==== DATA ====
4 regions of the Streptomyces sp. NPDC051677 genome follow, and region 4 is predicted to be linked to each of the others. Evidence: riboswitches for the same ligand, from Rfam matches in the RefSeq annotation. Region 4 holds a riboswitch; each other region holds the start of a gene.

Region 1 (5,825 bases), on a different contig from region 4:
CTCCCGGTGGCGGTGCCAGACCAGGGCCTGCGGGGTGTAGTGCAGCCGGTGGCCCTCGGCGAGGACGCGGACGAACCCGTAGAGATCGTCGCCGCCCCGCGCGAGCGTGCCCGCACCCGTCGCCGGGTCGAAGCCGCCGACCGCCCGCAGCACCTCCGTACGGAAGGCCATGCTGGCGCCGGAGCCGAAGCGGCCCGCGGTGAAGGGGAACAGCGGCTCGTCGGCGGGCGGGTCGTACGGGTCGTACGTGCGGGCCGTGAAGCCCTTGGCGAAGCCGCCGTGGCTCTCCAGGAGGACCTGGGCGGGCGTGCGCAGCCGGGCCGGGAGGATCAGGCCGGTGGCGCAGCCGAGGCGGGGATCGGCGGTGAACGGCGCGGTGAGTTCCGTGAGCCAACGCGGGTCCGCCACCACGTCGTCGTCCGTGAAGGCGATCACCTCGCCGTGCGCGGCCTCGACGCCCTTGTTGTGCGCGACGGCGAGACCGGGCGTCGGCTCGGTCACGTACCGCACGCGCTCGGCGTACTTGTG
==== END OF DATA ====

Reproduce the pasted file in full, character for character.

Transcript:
4 regions of the Streptomyces sp. NPDC051677 genome follow, and region 4 is predicted to be linked to each of the others. Evidence: riboswitches for the same ligand, from Rfam matches in the RefSeq annotation. Region 4 holds a riboswitch; each other region holds the start of a gene.

Region 1 (5,825 bases), on a different contig from region 4:
CTCCCGGTGGCGGTGCCAGACCAGGGCCTGCGGGGTGTAGTGCAGCCGGTGGCCCTCGGCGAGGACGCGGACGAACCCGTAGAGATCGTCGCCGCCCCGCGCGAGCGTGCCCGCACCCGTCGCCGGGTCGAAGCCGCCGACCGCCCGCAGCACCTCCGTACGGAAGGCCATGCTGGCGCCGGAGCCGAAGCGGCCCGCGGTGAAGGGGAACAGCGGCTCGTCGGCGGGCGGGTCGTACGGGTCGTACGTGCGGGCCGTGAAGCCCTTGGCGAAGCCGCCGTGGCTCTCCAGGAGGACCTGGGCGGGCGTGCGCAGCCGGGCCGGGAGGATCAGGCCGGTGGCGCAGCCGAGGCGGGGATCGGCGGTGAACGGCGCGGTGAGTTCCGTGAGCCAACGCGGGTCCGCCACCACGTCGTCGTCCGTGAAGGCGATCACCTCGCCGTGCGCGGCCTCGACGCCCTTGTTGTGCGCGACGGCGAGACCGGGCGTCGGCTCGGTCACGTACCGCACGCGCTCGGCGTACTTGTG